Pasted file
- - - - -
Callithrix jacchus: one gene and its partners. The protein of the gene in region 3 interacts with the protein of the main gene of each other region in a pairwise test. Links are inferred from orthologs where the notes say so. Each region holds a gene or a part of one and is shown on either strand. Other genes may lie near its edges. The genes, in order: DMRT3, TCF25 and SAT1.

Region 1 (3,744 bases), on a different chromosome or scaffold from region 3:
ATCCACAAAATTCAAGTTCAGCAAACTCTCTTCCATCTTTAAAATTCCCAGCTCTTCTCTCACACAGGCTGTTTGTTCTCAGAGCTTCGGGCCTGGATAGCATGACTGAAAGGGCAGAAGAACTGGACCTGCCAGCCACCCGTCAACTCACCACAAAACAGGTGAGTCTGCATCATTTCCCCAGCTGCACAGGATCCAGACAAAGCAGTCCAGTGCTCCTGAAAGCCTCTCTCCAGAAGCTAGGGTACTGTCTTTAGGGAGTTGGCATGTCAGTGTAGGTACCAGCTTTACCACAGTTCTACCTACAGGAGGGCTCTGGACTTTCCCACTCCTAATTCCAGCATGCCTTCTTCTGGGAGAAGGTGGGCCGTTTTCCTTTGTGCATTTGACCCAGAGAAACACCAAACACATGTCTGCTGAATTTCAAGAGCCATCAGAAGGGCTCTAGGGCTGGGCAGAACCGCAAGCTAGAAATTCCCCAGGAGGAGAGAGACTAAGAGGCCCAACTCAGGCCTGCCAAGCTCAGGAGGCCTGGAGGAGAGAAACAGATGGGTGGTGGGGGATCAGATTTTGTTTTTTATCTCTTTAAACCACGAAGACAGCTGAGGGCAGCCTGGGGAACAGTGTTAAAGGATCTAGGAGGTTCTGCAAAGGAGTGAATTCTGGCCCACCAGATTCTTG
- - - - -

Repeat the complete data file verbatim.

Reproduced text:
Callithrix jacchus: one gene and its partners. The protein of the gene in region 3 interacts with the protein of the main gene of each other region in a pairwise test. Links are inferred from orthologs where the notes say so. Each region holds a gene or a part of one and is shown on either strand. Other genes may lie near its edges. The genes, in order: DMRT3, TCF25 and SAT1.

Region 1 (3,744 bases), on a different chromosome or scaffold from region 3:
ATCCACAAAATTCAAGTTCAGCAAACTCTCTTCCATCTTTAAAATTCCCAGCTCTTCTCTCACACAGGCTGTTTGTTCTCAGAGCTTCGGGCCTGGATAGCATGACTGAAAGGGCAGAAGAACTGGACCTGCCAGCCACCCGTCAACTCACCACAAAACAGGTGAGTCTGCATCATTTCCCCAGCTGCACAGGATCCAGACAAAGCAGTCCAGTGCTCCTGAAAGCCTCTCTCCAGAAGCTAGGGTACTGTCTTTAGGGAGTTGGCATGTCAGTGTAGGTACCAGCTTTACCACAGTTCTACCTACAGGAGGGCTCTGGACTTTCCCACTCCTAATTCCAGCATGCCTTCTTCTGGGAGAAGGTGGGCCGTTTTCCTTTGTGCATTTGACCCAGAGAAACACCAAACACATGTCTGCTGAATTTCAAGAGCCATCAGAAGGGCTCTAGGGCTGGGCAGAACCGCAAGCTAGAAATTCCCCAGGAGGAGAGAGACTAAGAGGCCCAACTCAGGCCTGCCAAGCTCAGGAGGCCTGGAGGAGAGAAACAGATGGGTGGTGGGGGATCAGATTTTGTTTTTTATCTCTTTAAACCACGAAGACAGCTGAGGGCAGCCTGGGGAACAGTGTTAAAGGATCTAGGAGGTTCTGCAAAGGAGTGAATTCTGGCCCACCAGATTCTTG